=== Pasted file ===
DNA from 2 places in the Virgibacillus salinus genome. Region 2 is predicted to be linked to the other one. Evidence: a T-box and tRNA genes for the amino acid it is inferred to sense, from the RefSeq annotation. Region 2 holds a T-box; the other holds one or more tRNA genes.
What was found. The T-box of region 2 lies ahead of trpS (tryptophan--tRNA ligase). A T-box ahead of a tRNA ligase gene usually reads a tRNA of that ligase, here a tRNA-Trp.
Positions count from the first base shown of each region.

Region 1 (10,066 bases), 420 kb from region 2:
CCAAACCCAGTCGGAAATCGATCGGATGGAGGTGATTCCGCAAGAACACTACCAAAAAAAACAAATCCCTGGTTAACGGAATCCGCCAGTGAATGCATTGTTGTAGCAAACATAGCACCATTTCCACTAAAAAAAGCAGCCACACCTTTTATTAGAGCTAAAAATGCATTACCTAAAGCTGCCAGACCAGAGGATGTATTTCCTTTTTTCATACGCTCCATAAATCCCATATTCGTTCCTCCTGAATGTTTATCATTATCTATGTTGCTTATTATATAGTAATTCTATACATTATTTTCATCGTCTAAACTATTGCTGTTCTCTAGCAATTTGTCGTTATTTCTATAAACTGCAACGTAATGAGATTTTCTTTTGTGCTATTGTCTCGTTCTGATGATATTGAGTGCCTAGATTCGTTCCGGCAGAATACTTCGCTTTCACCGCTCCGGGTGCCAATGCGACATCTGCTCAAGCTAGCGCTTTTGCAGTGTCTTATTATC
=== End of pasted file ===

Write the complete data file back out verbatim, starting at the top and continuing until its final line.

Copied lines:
DNA from 2 places in the Virgibacillus salinus genome. Region 2 is predicted to be linked to the other one. Evidence: a T-box and tRNA genes for the amino acid it is inferred to sense, from the RefSeq annotation. Region 2 holds a T-box; the other holds one or more tRNA genes.
What was found. The T-box of region 2 lies ahead of trpS (tryptophan--tRNA ligase). A T-box ahead of a tRNA ligase gene usually reads a tRNA of that ligase, here a tRNA-Trp.
Positions count from the first base shown of each region.

Region 1 (10,066 bases), 420 kb from region 2:
CCAAACCCAGTCGGAAATCGATCGGATGGAGGTGATTCCGCAAGAACACTACCAAAAAAAACAAATCCCTGGTTAACGGAATCCGCCAGTGAATGCATTGTTGTAGCAAACATAGCACCATTTCCACTAAAAAAAGCAGCCACACCTTTTATTAGAGCTAAAAATGCATTACCTAAAGCTGCCAGACCAGAGGATGTATTTCCTTTTTTCATACGCTCCATAAATCCCATATTCGTTCCTCCTGAATGTTTATCATTATCTATGTTGCTTATTATATAGTAATTCTATACATTATTTTCATCGTCTAAACTATTGCTGTTCTCTAGCAATTTGTCGTTATTTCTATAAACTGCAACGTAATGAGATTTTCTTTTGTGCTATTGTCTCGTTCTGATGATATTGAGTGCCTAGATTCGTTCCGGCAGAATACTTCGCTTTCACCGCTCCGGGTGCCAATGCGACATCTGCTCAAGCTAGCGCTTTTGCAGTGTCTTATTATC